Thursday, April 25, 2013

My Eulogy for Grandma Rise

Thank you for being here and welcome to Risen Savior. Yvette, the girls and I attend the 9:30 Mass here every Sunday. During the past two years, we got in the habit of stopping by the nursing home after church to visit with Grandma Rise.

Grandma loved seeing people, and she especially loved seeing Carin and Isabella – even though she probably saw them during the week when then would go with their Papi to take her dinner or clean clothes.

Grandma was never in her room. If she wasn’t in the common area, we would usually find her in the dining room, drinking a cup of coffee with friends, or oftentimes, fast asleep. Grandma always knew we had just come from church, and the first thing she would say is how beautiful the girls looked. She never failed to complement their outfits – Carin was always fashionable, and she loved Bella’s bright dresses.

Our stories:

Natillas and bizcochitos – The only thing Grandma appreciated more than company was if you took her a meal with chile or her preferred snack at the time. Anything but the bland chicken that she swore was served at every meal.

You could never go wrong with bizcochitos, and my Dad always made sure she had a stash in her drawer. She hid the cookies, because the nurses would check her blood-sugar level. She would call my Dad to tell him the staff would be calling.

She also loved natillas. My mother-in-law, Neyda, made her some once, and Grandma always talked about that. I made her some another time, and when we took them to her, we found Grandma in her room with her hands in her drawer grabbing bizcochitos. She thought she was in trouble…she had crumbs all over her blouse and her pants…she was literally caught with her hands in the cookie jar.

Bag of Cheetos – Grandma also went through a phase where she was addicted to Cheetos and Goldfish crackers. She was so outgoing and made friend easily. During her Cheetos phase, she and a friend would sneak each other snacks or food that they weren’t supposed to eat. Sadly, just before her friend passed away, the friend asked her daughter to be sure to give Grandma Rise a bag of Cheetos and a few of her belongings, if she died. The daughter followed through with the request, and Grandma was touched by the gesture.

My wife, Yvette, told me this week that I really got close with Grandma during the past two years, and she asked me if this is the closest I have been with her. The answer is yes.

I hate to admit it, but I was always a little afraid of Las Vegas because of my experiences with loss and death as a child. I was only 11 years old – near the age of my daughters – when Grandpa Carlos died. Grandpa Tony and Grandma Emily died around that time, as well, and I remember how grief-stricken Grandma Rise was.

Now that I’m older, and looking back, I still can’t imagine what Grandma went through. And I regret that it took Grandma’s sudden move to Albuquerque for me to get closer to her.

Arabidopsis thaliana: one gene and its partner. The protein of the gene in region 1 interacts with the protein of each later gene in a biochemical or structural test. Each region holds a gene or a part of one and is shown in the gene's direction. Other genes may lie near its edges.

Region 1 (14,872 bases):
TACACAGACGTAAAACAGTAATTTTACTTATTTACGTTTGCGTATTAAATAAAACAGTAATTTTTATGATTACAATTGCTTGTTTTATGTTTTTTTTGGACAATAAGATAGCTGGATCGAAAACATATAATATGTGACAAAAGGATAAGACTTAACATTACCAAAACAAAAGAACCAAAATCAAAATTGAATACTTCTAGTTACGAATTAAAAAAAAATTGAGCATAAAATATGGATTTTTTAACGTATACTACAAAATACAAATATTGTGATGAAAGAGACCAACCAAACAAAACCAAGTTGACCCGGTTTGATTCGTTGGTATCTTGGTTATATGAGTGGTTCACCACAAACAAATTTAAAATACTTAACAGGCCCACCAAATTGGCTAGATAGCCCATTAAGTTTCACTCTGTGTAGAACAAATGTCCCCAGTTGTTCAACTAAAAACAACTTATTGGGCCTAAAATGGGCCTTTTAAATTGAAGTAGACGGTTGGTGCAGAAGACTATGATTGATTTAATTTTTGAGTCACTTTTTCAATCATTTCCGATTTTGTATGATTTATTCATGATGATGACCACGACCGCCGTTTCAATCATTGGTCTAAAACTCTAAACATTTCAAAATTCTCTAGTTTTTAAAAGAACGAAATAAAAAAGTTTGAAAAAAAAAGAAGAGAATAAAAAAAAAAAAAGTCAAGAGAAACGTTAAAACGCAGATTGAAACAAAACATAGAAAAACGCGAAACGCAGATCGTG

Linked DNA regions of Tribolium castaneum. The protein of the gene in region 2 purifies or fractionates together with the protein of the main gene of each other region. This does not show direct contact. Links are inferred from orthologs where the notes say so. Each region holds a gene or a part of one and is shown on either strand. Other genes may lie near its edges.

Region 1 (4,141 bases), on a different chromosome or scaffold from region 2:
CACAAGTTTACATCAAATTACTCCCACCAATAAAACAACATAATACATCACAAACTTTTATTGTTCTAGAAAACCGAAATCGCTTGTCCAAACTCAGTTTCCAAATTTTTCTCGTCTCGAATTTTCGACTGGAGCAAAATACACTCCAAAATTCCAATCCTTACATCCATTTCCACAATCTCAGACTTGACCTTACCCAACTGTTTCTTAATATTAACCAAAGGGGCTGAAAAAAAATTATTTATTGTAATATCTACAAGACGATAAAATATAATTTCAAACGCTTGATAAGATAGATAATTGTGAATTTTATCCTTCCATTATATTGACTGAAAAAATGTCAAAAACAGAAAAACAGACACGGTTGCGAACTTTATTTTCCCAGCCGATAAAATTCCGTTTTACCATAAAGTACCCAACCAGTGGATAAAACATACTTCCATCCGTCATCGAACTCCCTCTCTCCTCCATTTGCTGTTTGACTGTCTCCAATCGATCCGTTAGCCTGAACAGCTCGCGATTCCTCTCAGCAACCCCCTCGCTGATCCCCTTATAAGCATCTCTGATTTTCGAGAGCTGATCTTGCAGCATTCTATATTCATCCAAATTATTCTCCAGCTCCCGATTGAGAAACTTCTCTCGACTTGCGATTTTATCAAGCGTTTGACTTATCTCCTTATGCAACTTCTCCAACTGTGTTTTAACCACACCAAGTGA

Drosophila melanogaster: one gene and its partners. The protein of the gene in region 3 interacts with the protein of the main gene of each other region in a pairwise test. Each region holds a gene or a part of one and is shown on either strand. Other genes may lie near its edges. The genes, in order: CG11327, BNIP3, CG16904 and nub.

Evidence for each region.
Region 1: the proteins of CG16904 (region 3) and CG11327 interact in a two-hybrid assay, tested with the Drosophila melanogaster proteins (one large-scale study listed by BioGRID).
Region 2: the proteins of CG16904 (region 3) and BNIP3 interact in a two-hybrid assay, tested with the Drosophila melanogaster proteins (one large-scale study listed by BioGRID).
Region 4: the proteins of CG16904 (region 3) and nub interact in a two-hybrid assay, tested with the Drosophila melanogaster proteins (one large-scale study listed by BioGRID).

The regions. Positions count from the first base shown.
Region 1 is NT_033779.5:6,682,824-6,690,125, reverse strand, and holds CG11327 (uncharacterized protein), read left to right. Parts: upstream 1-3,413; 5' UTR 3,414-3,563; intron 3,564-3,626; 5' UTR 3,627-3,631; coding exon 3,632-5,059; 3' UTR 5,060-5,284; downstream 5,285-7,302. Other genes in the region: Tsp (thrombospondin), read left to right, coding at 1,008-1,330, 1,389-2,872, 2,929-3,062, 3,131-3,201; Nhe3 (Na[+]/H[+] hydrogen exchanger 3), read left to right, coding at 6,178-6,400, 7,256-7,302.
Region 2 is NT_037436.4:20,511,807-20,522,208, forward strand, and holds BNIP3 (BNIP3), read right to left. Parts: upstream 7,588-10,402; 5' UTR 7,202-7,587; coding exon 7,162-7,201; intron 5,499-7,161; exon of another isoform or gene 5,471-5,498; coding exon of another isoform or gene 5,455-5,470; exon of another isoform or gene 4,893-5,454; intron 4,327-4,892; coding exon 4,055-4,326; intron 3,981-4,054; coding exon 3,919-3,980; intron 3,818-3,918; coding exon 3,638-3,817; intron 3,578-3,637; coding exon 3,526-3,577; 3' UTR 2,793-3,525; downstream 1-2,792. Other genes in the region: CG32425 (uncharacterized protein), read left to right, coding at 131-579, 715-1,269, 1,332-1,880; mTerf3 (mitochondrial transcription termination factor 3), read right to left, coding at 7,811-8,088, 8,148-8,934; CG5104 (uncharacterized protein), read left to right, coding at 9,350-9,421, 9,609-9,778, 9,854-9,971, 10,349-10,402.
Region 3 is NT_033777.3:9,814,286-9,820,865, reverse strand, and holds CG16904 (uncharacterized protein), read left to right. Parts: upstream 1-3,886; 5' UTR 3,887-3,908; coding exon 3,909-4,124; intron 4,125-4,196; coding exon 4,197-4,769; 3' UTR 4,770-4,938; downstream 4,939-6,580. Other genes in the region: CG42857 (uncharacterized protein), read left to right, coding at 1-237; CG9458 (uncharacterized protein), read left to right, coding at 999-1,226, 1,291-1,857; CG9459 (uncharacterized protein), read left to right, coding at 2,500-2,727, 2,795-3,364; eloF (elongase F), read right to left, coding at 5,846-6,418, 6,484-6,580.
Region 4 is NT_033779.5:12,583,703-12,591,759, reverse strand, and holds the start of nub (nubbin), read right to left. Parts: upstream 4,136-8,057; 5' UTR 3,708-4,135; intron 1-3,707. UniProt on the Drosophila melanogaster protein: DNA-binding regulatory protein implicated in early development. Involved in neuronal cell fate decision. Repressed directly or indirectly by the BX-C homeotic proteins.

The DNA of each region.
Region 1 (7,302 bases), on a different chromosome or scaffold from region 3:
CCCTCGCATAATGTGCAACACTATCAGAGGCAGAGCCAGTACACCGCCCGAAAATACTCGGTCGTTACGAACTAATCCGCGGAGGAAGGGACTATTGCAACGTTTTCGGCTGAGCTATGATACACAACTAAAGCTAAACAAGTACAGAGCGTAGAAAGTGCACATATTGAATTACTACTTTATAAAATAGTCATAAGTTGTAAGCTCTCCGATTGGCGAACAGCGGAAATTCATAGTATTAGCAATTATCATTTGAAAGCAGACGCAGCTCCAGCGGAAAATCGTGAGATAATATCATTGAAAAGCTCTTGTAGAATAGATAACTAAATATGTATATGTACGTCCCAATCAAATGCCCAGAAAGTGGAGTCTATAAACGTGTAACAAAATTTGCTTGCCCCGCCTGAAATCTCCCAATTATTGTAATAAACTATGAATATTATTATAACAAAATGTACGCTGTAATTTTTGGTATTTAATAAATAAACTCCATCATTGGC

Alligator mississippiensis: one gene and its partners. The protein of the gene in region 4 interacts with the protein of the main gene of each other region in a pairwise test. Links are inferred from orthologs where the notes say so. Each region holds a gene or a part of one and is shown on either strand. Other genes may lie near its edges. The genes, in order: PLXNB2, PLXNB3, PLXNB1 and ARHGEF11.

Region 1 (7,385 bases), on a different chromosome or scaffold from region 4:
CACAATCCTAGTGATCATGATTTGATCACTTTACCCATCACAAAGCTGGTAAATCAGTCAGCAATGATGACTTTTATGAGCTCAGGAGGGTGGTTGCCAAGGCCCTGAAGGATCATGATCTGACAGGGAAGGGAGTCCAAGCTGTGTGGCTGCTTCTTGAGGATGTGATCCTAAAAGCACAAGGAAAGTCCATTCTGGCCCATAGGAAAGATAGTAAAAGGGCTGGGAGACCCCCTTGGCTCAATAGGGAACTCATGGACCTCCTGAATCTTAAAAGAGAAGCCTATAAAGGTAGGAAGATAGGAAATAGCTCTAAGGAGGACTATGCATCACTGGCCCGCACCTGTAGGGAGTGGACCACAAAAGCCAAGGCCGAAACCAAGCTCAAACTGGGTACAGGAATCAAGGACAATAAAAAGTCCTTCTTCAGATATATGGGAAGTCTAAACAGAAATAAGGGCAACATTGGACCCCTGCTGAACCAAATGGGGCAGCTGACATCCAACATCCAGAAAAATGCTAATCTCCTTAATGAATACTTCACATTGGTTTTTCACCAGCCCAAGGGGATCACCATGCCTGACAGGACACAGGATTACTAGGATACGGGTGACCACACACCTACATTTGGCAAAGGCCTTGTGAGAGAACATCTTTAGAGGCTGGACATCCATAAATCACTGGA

I tend to believe that things happen for a reason. And I’m happy that we made the connection that we did. It’s never too late.

It’s also ironic that Grandma moved to Albuquerque not long after I started researching my family history. Grandma Rise was my last grandparent still live, and I was fortunate to have the opportunity to talk to her about her memories, and share many of the records that I found.

Grandma’s stories:

The dog and tripe – Probably my favorite story that Grandma liked to tell us, over and over, was about the time Grandpa Carlos was cleaning some tripe that he bought at the meat market for 50-cents. Grandma said it was cheap, but difficult to clean. Every little while Grandpa would go into the house and take a sip of beer. But just as he was about to finish, Grandma spotted a dog outside, as it grabbed the tripe and took off with it. Grandpa went chasing after it – calling it a name I can’t repeat here in church.

Dad the little dickens – Another story Grandma liked to repeat was about my Dad when he was a child. They were helping Grandma Emily paint at her house, when my Dad stuck his foot inside the paint bucket. She said Grandma Emily was so upset. As Grandma Rise and my Dad walked from the house, Grandpa Tony drove up and asked what happened. According to Grandma Rise, Grandpa Tony took pity on my Dad and everything was fine. But every time Grandma told us the story, she ended it by saying: “What a little dickens, your Dad.”

I could go on and on about the stories that Grandma shared with us. But I’ll end with this one. Grandma once told me that her own mother, Emilia, went straight to heaven because she cared for and raised so many children – especially the foster children who welcomed into the family. I have no doubt Grandma Emily is in Heaven. And I have doubt that Grandma Rise is also going straight to heaven. I’m going to miss her.

Wednesday, April 24, 2013

My Daughter's Grief

I am Isabella Lucia Gallegos and I will tell about my Grandma Rise.
One Morning, I was playing my soccer game and when I got home my parents had to tell me something and they said our Grandma Rise Died at 5:00 today in the morning. I froze for a minute and my sister went to her room and then I did too. I sat on my chair and looked out my window and I kept thinking, She Didn’t Die Yes She Did NO SHE DIDN’T YES SHE DID! I went downstairs and sat with my mom and I kept asking questions about my Grandma Rise. Then I cried for a minute because I miss her and I said at least she will be with her husband, mom, and dad though and not with us. So now I always pray at night before I go to bed about her. Today is the day before we are going to my church Risen Savior and to Santa Fe to her rosary. I’m thinking I will cry softly at the funeral. I will really, super, definitely miss her for the rest of my life!

Tuesday, April 23, 2013

Grandma Rise's Obituary

Grucella Gallegos 1921-2013
GALLEGOS, GRUCELLA, 92, a longtime resident of Las Vegas, died peacefully in Albuquerque on April 20. She finally joins her beloved husband, Carlos Gallegos, who preceded her in death in 1980.